Other legal claims that can flow from bullying include:

Automatic unfair dismissal if the employee is dismissed for alleging that the employer had infringed their statutory right, such as an employee’s right to have their safety and welfare protected by their employer and to work in a safe environment. This claim can be brought in the Employment Tribunal.

Constructive dismissal if the employee was forced to resign as a result of the conduct, based on a breach of the implied term in the employment contract of mutual trust and confidence between employer and employee and the employee had worked there for at least two years. This claim can also be brought in the Employment Tribunal.

Harassment under the Protection from Harassment Act 1997 which does not have to be related to a protected characteristic but where there is a “course of conduct”, which means some element of repetition to the behaviour. This claim would be brought in the ordinary Courts.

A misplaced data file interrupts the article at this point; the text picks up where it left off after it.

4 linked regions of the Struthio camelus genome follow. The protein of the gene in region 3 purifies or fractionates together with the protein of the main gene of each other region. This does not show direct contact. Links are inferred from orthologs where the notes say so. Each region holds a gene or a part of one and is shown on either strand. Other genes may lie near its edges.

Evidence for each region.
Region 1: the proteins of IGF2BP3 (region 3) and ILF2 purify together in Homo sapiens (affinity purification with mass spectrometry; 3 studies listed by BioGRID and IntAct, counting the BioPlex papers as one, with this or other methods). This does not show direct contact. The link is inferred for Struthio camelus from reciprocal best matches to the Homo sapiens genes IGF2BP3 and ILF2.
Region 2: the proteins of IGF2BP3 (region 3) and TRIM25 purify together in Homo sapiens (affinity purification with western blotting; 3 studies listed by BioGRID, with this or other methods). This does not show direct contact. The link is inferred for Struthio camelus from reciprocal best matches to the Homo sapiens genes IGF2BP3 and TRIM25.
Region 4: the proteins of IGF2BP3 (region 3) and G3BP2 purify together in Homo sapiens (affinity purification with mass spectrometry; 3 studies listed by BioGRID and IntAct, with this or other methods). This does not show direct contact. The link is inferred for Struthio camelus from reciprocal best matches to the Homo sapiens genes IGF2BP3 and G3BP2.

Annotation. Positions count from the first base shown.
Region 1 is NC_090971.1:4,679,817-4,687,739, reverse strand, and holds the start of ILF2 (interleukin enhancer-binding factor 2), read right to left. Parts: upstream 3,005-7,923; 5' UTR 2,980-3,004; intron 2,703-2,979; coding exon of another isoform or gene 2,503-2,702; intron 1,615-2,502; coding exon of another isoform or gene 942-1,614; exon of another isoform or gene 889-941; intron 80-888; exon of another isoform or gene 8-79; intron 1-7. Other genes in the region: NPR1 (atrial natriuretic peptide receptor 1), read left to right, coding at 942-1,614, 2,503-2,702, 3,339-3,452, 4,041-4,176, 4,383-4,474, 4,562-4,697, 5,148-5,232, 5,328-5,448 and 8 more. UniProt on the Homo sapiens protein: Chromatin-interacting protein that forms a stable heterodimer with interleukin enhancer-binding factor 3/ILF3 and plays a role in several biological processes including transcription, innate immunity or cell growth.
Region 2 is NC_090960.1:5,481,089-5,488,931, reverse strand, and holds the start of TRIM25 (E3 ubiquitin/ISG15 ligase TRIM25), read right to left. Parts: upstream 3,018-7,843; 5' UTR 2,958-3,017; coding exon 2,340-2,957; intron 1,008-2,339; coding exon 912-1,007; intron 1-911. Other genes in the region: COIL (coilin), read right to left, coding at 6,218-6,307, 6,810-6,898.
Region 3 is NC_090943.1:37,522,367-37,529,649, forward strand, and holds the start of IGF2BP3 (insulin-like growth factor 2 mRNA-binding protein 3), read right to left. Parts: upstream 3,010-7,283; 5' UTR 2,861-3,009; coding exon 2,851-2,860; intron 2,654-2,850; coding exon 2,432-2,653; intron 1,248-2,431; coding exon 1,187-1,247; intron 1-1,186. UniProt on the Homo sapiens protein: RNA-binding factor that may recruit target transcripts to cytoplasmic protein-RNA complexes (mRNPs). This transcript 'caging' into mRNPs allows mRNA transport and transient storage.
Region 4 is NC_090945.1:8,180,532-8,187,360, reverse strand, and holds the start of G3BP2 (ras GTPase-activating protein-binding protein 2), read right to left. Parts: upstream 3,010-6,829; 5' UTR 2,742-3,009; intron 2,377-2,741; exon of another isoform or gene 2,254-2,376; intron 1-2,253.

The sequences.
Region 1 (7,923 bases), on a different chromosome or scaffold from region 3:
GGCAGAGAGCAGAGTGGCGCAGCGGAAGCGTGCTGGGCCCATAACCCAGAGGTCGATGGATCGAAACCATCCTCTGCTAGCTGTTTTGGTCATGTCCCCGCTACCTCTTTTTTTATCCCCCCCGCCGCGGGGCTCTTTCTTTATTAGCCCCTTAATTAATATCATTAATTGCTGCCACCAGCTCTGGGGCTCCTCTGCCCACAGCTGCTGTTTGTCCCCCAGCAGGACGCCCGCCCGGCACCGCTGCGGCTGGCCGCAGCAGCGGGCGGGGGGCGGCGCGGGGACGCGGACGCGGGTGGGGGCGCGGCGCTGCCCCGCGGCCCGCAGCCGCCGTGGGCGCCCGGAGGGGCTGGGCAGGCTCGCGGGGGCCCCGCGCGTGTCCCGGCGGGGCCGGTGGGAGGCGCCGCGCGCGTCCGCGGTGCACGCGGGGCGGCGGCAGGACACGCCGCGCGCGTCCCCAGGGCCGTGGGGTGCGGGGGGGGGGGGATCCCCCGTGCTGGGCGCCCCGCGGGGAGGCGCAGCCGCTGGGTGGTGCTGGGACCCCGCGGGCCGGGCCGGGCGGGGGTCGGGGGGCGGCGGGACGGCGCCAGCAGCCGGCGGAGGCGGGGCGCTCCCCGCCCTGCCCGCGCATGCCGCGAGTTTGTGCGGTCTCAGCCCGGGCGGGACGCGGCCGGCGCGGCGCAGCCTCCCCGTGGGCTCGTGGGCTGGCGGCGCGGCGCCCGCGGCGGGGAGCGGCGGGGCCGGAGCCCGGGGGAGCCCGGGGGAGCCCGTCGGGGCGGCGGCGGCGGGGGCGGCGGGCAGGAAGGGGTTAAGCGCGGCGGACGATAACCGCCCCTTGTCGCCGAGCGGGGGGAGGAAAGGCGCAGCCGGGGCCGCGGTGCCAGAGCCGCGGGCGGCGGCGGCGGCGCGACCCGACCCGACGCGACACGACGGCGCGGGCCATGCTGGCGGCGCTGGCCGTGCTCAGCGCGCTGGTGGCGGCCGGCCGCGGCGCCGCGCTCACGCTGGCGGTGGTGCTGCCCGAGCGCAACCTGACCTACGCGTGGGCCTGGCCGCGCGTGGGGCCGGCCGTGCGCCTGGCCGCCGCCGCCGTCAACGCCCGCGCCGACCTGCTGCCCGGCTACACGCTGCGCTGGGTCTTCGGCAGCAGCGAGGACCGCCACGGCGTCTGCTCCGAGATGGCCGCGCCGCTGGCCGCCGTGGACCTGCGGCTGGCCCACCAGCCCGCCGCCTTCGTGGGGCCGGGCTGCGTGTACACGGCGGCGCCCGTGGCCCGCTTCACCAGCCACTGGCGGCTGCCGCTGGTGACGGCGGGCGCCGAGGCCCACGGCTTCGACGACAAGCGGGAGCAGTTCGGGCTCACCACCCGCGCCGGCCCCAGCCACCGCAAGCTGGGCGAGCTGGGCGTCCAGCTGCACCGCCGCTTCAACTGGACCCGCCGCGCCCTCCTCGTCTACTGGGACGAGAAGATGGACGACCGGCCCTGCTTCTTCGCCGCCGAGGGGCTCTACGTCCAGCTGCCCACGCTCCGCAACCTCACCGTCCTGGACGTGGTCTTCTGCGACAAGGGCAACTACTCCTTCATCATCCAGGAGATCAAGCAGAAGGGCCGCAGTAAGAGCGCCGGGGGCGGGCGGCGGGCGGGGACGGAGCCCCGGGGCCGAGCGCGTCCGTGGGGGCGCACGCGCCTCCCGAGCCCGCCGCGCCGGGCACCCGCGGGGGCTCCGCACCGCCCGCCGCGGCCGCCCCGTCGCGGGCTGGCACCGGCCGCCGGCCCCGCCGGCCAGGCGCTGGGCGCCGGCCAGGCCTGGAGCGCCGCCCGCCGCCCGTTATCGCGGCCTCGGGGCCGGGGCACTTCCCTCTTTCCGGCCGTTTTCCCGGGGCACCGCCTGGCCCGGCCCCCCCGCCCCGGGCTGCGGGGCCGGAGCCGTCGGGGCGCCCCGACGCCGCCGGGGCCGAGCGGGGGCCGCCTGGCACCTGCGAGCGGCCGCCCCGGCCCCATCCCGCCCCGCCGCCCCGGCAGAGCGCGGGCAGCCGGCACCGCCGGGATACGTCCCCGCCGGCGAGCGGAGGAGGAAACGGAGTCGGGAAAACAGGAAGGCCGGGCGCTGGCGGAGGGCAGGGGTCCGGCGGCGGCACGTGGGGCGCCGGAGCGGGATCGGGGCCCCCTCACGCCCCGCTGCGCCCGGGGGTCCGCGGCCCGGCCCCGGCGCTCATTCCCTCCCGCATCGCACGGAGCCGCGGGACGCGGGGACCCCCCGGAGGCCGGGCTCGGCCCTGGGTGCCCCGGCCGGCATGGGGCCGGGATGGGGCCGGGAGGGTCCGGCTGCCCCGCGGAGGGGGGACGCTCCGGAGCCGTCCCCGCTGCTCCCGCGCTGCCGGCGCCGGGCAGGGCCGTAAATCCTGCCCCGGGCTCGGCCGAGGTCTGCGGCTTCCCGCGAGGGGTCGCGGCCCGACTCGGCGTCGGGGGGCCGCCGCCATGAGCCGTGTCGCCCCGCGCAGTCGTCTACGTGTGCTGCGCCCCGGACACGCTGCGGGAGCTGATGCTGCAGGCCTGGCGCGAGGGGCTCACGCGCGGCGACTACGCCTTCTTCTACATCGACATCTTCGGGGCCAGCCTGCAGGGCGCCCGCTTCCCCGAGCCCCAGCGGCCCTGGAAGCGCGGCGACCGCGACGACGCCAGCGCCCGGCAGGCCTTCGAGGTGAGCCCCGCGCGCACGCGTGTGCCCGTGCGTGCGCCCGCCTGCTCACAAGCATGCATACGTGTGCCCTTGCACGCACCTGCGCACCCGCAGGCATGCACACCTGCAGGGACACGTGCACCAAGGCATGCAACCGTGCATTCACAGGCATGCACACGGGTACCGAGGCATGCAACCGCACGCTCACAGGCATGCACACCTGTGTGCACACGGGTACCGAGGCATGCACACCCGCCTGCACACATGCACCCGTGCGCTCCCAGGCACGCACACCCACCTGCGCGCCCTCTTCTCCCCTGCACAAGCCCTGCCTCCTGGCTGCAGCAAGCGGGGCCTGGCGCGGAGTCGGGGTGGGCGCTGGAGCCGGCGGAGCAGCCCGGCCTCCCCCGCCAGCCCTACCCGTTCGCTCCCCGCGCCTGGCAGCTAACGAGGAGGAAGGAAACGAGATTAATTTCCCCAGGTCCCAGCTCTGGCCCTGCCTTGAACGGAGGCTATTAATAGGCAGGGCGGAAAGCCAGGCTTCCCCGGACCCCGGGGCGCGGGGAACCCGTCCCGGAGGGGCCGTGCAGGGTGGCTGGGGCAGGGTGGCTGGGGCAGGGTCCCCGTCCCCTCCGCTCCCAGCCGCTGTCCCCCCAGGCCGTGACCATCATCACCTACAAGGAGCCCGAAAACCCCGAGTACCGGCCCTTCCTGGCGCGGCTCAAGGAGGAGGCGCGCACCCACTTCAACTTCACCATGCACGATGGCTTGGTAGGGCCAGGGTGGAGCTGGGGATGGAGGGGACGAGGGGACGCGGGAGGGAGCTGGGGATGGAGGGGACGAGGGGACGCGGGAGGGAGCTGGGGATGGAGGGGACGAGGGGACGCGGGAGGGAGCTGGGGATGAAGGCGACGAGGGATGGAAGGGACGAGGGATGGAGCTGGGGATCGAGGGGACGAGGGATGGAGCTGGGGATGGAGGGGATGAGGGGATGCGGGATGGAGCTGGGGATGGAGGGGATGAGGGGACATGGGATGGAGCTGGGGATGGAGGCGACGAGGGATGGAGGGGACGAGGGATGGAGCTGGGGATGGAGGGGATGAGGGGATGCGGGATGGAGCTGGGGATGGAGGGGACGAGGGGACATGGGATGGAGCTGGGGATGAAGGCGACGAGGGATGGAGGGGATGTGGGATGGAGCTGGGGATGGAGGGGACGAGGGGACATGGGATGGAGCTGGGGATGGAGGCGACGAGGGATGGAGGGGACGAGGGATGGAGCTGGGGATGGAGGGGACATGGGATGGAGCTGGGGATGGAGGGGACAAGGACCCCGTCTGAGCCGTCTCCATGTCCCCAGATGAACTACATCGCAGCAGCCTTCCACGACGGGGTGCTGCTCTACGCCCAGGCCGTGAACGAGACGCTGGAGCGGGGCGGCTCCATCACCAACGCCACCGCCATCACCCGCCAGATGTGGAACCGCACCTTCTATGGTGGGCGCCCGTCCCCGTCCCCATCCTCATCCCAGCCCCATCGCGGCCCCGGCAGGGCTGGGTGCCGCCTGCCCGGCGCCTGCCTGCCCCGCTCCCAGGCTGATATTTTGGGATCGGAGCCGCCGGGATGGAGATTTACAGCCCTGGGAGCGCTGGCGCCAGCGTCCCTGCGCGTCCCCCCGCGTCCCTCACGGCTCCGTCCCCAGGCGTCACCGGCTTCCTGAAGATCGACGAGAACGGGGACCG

Personal injury where an employee has suffered psychological injury and the employer was in breach of their duties, such as those under the Health & Safety at Work Act 1974. This claim would also be brought in the ordinary Courts.

This article was was produced for Essence July/August 2019 issue and can be read along with the rest of the publication on their website.

The contents of this article are intended as guidance for readers. It can be no substitute for specific advice. Consequently we cannot accept responsibility for this information, errors or matters affected by subsequent changes in the law, or the content of any website referred to in this article. © Mundays LLP.